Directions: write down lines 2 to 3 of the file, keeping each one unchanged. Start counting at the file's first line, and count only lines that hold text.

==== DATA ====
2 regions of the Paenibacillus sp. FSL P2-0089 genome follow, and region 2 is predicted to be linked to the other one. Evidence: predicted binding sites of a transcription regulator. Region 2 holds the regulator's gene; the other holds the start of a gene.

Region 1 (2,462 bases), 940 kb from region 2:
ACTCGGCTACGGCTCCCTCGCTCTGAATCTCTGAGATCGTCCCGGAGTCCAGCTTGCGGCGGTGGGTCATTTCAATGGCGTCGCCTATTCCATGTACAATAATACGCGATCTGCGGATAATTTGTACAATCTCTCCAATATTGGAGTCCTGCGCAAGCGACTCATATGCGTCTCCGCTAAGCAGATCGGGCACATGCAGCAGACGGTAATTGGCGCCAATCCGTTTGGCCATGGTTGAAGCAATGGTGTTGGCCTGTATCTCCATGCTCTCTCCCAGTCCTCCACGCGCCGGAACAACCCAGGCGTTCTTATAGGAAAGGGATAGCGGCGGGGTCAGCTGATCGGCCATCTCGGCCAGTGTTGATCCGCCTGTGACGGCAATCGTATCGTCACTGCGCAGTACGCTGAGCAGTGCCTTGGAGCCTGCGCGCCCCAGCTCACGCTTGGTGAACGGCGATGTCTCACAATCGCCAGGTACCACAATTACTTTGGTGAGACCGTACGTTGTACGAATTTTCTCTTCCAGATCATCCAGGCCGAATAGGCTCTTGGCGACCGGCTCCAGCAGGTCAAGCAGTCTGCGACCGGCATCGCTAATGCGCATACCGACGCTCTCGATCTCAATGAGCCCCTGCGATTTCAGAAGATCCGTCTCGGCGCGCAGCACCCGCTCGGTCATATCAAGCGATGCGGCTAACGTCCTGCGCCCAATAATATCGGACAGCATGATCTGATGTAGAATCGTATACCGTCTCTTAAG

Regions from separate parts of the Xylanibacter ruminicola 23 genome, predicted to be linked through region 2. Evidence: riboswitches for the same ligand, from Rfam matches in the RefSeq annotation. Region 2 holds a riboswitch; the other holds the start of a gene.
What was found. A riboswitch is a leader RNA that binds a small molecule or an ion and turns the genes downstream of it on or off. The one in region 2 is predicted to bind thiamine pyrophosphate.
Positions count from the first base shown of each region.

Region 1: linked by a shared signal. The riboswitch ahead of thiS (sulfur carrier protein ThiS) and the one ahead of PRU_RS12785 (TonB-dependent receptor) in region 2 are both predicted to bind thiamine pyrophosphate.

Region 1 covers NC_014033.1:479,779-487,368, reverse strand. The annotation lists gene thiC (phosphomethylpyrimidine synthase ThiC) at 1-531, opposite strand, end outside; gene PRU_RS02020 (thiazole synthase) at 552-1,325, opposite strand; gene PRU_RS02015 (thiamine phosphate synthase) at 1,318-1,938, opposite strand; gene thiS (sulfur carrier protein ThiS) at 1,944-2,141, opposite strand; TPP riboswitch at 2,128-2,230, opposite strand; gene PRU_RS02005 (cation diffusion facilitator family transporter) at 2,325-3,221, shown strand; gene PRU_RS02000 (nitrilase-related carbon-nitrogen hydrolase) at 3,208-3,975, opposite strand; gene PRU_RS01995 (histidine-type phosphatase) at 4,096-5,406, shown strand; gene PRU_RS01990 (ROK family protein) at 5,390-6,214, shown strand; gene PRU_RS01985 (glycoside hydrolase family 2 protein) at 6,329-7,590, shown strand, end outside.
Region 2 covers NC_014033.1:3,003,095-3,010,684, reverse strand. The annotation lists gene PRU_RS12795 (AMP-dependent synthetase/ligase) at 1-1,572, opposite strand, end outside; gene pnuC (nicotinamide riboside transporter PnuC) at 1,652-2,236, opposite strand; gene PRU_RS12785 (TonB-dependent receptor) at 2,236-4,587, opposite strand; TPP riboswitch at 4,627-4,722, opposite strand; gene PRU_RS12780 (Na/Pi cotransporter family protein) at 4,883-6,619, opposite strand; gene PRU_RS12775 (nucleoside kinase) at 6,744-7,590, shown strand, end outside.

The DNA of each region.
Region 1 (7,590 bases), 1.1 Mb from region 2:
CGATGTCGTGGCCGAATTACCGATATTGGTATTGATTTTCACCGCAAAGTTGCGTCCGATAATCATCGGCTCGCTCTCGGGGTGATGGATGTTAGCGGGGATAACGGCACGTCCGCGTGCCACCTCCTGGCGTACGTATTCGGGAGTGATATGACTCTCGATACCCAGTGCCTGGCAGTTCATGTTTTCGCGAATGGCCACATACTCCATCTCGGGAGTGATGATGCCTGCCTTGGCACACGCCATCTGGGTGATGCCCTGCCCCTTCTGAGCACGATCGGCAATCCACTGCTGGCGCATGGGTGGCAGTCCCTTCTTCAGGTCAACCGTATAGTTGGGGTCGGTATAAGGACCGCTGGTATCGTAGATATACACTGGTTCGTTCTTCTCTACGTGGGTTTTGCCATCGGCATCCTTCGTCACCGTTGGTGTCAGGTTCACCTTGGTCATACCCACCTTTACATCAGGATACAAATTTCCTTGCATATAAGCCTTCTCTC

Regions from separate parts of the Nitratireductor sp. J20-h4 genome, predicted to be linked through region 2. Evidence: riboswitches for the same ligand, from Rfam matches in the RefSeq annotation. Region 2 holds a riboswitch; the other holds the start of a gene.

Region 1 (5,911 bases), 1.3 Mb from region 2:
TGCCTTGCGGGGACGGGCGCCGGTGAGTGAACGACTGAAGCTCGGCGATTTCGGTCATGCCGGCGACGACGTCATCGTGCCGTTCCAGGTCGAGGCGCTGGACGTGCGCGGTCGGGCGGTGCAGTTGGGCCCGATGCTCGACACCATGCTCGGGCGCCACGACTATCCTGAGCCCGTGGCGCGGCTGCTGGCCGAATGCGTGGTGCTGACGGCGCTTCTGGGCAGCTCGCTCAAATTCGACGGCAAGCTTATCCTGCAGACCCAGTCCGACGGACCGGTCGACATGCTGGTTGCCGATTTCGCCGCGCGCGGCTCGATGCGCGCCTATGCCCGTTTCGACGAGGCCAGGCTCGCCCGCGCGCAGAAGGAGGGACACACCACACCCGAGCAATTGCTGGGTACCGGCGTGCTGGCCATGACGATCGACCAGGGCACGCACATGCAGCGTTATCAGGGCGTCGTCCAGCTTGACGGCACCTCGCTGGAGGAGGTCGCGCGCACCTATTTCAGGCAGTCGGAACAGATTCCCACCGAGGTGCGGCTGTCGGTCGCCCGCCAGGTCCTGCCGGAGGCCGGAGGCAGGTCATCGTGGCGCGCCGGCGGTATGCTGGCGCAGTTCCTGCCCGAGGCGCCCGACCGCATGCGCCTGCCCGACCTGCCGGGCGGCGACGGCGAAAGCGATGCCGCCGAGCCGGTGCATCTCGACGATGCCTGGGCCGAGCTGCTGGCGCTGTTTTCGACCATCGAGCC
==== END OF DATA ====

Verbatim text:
Region 1 (2,462 bases), 940 kb from region 2:
ACTCGGCTACGGCTCCCTCGCTCTGAATCTCTGAGATCGTCCCGGAGTCCAGCTTGCGGCGGTGGGTCATTTCAATGGCGTCGCCTATTCCATGTACAATAATACGCGATCTGCGGATAATTTGTACAATCTCTCCAATATTGGAGTCCTGCGCAAGCGACTCATATGCGTCTCCGCTAAGCAGATCGGGCACATGCAGCAGACGGTAATTGGCGCCAATCCGTTTGGCCATGGTTGAAGCAATGGTGTTGGCCTGTATCTCCATGCTCTCTCCCAGTCCTCCACGCGCCGGAACAACCCAGGCGTTCTTATAGGAAAGGGATAGCGGCGGGGTCAGCTGATCGGCCATCTCGGCCAGTGTTGATCCGCCTGTGACGGCAATCGTATCGTCACTGCGCAGTACGCTGAGCAGTGCCTTGGAGCCTGCGCGCCCCAGCTCACGCTTGGTGAACGGCGATGTCTCACAATCGCCAGGTACCACAATTACTTTGGTGAGACCGTACGTTGTACGAATTTTCTCTTCCAGATCATCCAGGCCGAATAGGCTCTTGGCGACCGGCTCCAGCAGGTCAAGCAGTCTGCGACCGGCATCGCTAATGCGCATACCGACGCTCTCGATCTCAATGAGCCCCTGCGATTTCAGAAGATCCGTCTCGGCGCGCAGCACCCGCTCGGTCATATCAAGCGATGCGGCTAACGTCCTGCGCCCAATAATATCGGACAGCATGATCTGATGTAGAATCGTATACCGTCTCTTAAG